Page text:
J.B. Spins

Jazz, film, and improvised culture.

Sunday, January 25, 2015

Slamdance ’15: Clinger

It would be a shame if Fern Petersen’s brief high school romance with Robert Klingher were to hold them both back. In Petersen’s case, she hopes to attend MIT, whereas Klingher needs to move onto the next spiritual plane. Yes, he is dead and not loving it. It is also rather awkward for her too in Michael Steves’ Clinger (trailer here), which screens during the 2015 Slamdance Film Festival.

When Klingher first asks out Petersen, it looks like they have the makings of a cute couple. Unfortunately, Klingher doesn’t know when to crank it down and go with the flow. Exhausted by his over-eager attention, Petersen has resolved to break-up with him, but a mishap with his latest guillotine-like Rube Goldberg love contraption renders the question tragically moot—or so she assumes.

It turns out the decapitated Klingher is not ready to move on. He also wants to keep dating. As her “love ghost,” only Petersen can see Klingher. However, it turns out her mysterious track coach was once an exorcist. She wants no part of Petersen’s paranormal business, but might have some reluctant advice to offer.

Granted, Clinger might not be blazingly original, but it deftly juggles multiple forms of gross-out humor while maintaining a good heart. Perhaps the film’s vibe is best illustrated by Petersen’s best friend, the Evangelical Moe Watkins, who is constantly inadvertently blurting out the raunchiest things in perfect innocence. Yet, the film never feels like an attack on her faith.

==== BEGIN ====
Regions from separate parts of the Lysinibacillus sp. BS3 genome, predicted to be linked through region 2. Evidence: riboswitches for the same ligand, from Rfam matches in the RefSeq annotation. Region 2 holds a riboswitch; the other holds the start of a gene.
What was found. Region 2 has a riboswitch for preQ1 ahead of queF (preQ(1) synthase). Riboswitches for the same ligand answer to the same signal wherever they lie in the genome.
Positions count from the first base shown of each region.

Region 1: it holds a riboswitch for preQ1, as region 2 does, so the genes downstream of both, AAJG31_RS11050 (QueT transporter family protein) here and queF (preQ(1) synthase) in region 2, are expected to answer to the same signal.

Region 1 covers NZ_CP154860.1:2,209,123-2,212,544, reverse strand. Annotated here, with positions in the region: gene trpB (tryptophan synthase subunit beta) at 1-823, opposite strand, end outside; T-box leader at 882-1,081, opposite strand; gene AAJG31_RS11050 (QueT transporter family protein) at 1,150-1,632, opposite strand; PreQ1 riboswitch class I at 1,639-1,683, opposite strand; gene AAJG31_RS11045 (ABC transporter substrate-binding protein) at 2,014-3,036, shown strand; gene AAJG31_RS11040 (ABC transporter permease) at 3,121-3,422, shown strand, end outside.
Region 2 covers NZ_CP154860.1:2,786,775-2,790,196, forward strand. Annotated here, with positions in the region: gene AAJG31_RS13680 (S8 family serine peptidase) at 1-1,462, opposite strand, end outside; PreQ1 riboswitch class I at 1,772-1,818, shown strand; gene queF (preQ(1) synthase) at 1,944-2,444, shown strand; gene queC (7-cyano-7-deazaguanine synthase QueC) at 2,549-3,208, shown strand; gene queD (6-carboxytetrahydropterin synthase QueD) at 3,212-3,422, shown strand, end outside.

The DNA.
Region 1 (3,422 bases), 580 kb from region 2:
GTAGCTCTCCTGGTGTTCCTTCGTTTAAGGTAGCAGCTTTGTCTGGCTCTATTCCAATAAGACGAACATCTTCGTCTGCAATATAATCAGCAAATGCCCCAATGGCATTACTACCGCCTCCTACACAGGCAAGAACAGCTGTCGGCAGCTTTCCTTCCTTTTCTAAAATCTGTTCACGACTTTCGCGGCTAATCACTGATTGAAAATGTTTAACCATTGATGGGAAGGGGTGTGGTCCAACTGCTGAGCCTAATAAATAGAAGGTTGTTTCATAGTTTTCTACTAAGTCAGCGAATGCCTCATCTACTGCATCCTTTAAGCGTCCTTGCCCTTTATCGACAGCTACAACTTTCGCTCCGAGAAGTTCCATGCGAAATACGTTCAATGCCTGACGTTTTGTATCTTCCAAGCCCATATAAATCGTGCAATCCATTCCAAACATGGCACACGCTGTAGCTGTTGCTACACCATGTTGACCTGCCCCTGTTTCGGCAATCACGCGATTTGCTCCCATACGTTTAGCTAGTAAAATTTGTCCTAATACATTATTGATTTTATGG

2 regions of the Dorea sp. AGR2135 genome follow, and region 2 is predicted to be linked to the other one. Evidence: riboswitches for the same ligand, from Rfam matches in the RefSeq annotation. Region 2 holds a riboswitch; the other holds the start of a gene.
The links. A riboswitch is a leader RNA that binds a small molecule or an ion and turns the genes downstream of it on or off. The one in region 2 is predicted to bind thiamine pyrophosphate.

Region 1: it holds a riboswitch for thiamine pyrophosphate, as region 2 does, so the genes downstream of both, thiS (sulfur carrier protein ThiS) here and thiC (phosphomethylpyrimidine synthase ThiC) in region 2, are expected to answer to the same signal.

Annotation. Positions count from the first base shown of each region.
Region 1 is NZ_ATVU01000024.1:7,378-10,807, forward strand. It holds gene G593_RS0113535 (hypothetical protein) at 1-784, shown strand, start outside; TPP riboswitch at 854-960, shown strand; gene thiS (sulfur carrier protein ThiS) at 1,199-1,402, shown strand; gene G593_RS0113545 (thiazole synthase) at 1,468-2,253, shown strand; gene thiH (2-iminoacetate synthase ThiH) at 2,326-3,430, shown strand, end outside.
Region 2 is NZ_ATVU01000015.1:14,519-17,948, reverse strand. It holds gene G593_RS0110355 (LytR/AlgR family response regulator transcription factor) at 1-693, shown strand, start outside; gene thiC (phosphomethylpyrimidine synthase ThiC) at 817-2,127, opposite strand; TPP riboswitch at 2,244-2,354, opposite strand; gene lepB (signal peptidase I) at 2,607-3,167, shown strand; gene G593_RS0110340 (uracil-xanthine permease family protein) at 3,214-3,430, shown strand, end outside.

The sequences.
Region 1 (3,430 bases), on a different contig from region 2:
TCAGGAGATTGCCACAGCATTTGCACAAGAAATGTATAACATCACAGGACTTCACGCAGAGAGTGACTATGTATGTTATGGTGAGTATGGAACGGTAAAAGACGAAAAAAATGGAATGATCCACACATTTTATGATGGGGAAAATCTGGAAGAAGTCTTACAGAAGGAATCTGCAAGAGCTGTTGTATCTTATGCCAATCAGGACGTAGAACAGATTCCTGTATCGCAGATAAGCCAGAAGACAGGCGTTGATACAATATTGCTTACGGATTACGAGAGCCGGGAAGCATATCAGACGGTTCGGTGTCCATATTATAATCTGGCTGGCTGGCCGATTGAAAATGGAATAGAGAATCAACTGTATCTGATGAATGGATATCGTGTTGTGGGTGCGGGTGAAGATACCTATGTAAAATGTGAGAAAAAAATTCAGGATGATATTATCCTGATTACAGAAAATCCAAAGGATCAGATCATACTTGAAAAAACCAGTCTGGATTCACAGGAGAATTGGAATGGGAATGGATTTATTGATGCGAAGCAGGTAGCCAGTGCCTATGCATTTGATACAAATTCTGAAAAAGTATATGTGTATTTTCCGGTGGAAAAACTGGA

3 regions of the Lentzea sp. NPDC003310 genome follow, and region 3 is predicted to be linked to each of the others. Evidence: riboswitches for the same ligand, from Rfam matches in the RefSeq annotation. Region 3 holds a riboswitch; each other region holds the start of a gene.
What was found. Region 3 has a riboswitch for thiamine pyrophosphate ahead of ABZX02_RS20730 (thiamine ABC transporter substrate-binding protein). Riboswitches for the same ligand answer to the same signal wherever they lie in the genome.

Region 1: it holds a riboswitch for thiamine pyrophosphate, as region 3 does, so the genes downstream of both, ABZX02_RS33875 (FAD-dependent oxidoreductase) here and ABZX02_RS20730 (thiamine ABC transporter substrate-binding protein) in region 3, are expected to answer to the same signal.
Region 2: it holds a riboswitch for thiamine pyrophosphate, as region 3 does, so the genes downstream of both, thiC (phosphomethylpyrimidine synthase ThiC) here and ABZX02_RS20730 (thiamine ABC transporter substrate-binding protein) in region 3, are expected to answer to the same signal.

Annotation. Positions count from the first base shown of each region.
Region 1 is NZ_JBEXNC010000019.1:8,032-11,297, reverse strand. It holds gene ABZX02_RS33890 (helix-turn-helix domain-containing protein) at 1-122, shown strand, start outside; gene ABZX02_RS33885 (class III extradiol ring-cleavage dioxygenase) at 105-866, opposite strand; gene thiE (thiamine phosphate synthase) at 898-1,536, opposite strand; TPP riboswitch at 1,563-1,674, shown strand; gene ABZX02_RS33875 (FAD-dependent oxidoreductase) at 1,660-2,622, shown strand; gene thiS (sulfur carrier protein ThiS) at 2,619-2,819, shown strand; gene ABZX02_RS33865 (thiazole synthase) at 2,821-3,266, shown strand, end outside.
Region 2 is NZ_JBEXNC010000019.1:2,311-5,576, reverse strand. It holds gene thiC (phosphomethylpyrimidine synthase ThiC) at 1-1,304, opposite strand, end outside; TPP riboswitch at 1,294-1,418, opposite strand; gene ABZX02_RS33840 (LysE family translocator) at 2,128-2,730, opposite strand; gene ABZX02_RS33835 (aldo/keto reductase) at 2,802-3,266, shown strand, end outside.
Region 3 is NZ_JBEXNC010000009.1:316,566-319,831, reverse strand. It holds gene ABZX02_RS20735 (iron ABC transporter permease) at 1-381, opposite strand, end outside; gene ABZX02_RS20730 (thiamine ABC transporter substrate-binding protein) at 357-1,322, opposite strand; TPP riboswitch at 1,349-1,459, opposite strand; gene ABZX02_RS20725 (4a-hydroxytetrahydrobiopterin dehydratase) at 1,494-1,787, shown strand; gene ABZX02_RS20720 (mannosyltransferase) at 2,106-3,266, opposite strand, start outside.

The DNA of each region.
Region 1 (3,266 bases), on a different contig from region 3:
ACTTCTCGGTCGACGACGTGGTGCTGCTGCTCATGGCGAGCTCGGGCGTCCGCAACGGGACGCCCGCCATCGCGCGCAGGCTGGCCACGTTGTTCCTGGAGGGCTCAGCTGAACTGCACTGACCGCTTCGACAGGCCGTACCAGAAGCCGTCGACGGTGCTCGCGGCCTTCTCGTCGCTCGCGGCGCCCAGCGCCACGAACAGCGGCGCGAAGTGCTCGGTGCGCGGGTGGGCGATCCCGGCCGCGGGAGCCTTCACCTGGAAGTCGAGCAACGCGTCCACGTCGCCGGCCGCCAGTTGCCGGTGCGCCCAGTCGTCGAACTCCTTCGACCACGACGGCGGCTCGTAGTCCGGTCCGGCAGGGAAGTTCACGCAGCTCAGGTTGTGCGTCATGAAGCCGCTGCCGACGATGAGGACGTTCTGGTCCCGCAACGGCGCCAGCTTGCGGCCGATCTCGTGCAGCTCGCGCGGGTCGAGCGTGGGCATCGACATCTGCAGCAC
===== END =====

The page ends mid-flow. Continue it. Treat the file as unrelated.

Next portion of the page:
Maybe we’re all just getting older here in the Slamdance press corps, but Clinger’s principal cast-members all really do look like high school kids. As Petersen, Jennifer Laporte is appealingly down-to-earth and admirably comfortable with the film’s chaotic style of comedy. Vincent Martella’s Klingher is an appropriately nebbish sad sack, but Shonna Major really shines through as the deliriously sweet-tempered Watkins.

Clinger might not generate the most buzz in Park City, but if you just want some raucous genre laughs, it delivers. In fact, it is quite a welcome palate-cleanser amid all the hype and noise. Affectionately recommended for fans of horror and teen comedies, Clinger screens again this Thursday (1/29) at Treasure Mountain Inn, as part of this year’s Slamdance.

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